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Monday, May 07, 2007

Just As Well My Daughter Didn’t Go to Marquette

In our e-mailbox today, a note in response to a post yesterday about the indoctrination one of our students received in a Marquette Philosophy class:
Dear Dr. McA,

Recently, my daughter applied to both Marquette and U of Dallas for admission. Both admitted her; the only question remaining was financial aid.

It was obvious that Marquette did not have as much interest as did Dallas--so my daughter will be a ‘temporary Texan’ for the next few years. The difference, by the way, was substantial, not incremental.

Your post about the Feminista Philosophrette made some of my regrets about that financial-aid disparity go away.

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Sunday, May 06, 2007

Front Page Milwaukee Scoops Journal-Sentinel on Recruitment Center Investigation

When anti-war activists demonstrated in Milwaukee, some of them vandalized the Army Recruitment Center on Oakland Avenue near the University of Wisconsin-Milwaukee.

Federal authorities are now investigating the incident, which might involve a violation of Federal law.

Just yesterday, Front Page Milwaukee, the web-only newspaper published in the Journalism Department at UWM, broke the story. Their article went online at 3:00 p.m.

The Journal-Sentinel finally got a Regional News Brief on the issue posted at about 9:00 p.m.

It seems the student journalists at UWM are ahead of the monopoly dead tree outlet yet again, just as the blogosphere was ahead of the paper in reporting the offensive comments of Michael McGee, Sr.

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Marquette Philosophy Class: Capitalism & Catholicism at Fault For Oppressing Women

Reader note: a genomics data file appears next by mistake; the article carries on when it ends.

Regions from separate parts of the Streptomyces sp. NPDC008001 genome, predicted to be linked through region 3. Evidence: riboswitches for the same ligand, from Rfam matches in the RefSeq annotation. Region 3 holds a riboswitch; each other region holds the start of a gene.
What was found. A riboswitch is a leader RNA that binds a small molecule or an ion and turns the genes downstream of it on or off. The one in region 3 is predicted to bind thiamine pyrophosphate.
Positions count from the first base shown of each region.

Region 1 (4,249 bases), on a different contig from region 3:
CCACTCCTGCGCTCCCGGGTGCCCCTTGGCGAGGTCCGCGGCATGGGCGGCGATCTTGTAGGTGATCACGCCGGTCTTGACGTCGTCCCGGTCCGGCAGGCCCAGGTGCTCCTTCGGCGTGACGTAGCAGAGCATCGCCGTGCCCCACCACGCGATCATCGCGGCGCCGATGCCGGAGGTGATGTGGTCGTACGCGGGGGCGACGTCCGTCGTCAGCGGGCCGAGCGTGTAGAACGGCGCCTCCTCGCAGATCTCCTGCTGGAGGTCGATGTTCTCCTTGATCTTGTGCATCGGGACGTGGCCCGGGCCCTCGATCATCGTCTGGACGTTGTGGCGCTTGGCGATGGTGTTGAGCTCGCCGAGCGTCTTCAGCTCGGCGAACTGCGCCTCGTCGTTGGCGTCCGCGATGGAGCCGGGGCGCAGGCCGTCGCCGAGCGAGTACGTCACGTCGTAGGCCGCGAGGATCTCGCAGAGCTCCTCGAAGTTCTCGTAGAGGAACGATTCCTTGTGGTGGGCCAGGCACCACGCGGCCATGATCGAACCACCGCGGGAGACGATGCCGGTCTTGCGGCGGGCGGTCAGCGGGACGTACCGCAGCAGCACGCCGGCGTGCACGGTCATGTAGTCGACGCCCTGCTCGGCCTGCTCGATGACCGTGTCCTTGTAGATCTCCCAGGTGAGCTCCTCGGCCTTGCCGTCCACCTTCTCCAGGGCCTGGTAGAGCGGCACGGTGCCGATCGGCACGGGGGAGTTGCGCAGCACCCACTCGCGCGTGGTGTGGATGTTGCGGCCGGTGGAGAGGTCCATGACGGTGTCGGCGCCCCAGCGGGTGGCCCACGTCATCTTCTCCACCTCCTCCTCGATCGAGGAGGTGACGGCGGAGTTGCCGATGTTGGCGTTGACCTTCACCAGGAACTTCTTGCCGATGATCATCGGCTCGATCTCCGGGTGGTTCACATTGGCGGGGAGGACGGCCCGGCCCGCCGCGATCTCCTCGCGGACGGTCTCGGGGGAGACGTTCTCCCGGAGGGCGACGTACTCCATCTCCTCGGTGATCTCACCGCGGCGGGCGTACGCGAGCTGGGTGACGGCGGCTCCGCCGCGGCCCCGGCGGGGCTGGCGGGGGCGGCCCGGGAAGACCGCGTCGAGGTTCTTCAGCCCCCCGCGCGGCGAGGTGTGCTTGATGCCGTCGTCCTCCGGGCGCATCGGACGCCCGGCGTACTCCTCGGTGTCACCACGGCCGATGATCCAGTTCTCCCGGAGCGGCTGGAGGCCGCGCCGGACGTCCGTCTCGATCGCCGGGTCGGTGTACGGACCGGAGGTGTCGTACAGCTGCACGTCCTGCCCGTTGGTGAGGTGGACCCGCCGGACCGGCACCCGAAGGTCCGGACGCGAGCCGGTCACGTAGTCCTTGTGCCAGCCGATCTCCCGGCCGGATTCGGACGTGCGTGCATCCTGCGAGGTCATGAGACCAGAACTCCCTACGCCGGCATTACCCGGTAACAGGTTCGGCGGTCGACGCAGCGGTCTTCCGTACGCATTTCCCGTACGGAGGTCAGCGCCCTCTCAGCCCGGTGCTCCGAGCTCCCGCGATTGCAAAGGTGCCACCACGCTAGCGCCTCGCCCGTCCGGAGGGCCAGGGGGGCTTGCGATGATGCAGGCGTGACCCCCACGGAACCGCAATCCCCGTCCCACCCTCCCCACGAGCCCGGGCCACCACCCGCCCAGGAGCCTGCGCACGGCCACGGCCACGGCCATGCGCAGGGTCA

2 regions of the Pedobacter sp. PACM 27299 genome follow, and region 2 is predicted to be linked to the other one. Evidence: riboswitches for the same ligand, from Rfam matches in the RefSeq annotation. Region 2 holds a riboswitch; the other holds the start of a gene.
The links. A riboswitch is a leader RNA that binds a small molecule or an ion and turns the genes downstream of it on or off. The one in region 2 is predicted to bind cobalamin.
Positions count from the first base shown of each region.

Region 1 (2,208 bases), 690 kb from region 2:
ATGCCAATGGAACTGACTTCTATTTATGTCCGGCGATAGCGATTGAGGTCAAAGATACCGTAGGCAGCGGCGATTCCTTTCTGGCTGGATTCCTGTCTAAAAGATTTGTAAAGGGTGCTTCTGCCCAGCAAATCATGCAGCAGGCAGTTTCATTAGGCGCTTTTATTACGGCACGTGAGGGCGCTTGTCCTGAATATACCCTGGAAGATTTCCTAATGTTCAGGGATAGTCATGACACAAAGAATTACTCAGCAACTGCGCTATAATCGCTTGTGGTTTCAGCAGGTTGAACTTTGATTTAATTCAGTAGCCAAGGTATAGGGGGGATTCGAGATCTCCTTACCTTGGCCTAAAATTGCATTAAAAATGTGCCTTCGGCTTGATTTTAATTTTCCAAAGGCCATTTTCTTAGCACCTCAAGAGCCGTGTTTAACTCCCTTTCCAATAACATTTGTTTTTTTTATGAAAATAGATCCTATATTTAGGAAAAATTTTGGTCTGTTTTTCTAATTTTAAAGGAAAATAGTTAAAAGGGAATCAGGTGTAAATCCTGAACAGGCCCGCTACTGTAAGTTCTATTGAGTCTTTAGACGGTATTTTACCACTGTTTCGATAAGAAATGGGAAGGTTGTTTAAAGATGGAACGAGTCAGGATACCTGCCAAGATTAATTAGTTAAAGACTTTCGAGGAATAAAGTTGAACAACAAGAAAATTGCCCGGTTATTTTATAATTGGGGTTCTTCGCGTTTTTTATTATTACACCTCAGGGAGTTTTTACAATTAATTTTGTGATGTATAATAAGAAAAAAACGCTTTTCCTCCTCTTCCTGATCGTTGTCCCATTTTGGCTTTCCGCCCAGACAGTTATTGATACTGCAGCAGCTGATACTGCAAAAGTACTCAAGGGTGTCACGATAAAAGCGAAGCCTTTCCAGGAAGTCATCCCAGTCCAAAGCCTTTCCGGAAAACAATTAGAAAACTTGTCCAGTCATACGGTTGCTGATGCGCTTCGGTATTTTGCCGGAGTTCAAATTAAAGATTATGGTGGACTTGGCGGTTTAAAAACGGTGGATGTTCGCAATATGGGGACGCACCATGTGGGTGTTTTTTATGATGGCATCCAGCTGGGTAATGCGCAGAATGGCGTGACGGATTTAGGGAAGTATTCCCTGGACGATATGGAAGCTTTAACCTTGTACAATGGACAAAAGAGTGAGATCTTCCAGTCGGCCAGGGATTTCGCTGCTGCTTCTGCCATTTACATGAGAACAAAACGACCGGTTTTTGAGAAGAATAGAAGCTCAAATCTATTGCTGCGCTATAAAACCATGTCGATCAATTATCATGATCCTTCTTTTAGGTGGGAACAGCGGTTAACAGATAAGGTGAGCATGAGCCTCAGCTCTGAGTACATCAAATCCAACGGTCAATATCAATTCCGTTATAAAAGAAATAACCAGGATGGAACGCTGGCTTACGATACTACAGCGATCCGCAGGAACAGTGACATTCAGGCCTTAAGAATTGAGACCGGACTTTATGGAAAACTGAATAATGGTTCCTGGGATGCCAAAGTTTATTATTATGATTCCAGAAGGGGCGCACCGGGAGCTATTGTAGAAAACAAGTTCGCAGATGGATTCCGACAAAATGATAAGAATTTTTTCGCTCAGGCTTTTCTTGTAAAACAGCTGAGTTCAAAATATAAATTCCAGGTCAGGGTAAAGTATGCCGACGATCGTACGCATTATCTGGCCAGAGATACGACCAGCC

We recently blogged about the myth that there is a “pay gap” separating men and women. In reality, men and women make different choices, and those choices have consequences. Women, for example, self-select into lower paying professions, and often choose to subordinate career to child rearing.

Our post brought the following e-mail from one of our students, which is reproduced here with permission.
Dr. McAdams,

I read your blog post regarding the gender pay gap and I felt very compelled to respond. You’re right, women are more inclined to enter fields like education and the humanities than they are math or science, and yes, those fields pay less by nature. However, you failed to address why women would be attracted to those professions in the first place. The fact of the matter is that women are treated differently when they attempt to do a job that is generally considered a “man’s” work. The diagnoses of female doctors aren’t taken as seriously as those of male doctors. Strong female leaders are labeled “bitches” and are written off for doing exactly the same job that a man would be applauded for doing. Girls are told from an early age that they are worse at math than boys, and because everyone around them expects the stereotype to be true, it comes true in the form of a self-fulfilling prophecy. Women who want to work in construction are labeled “dykes,” women who put their careers ahead of getting married and having a family are looked down upon by society for having their priorities wrong. In truth, women pick jobs like teachers and day care providers because women are expected to choose such jobs, and because the men who occupy the more involved and higher paying positions don’t give the women in their ranks equal treatment.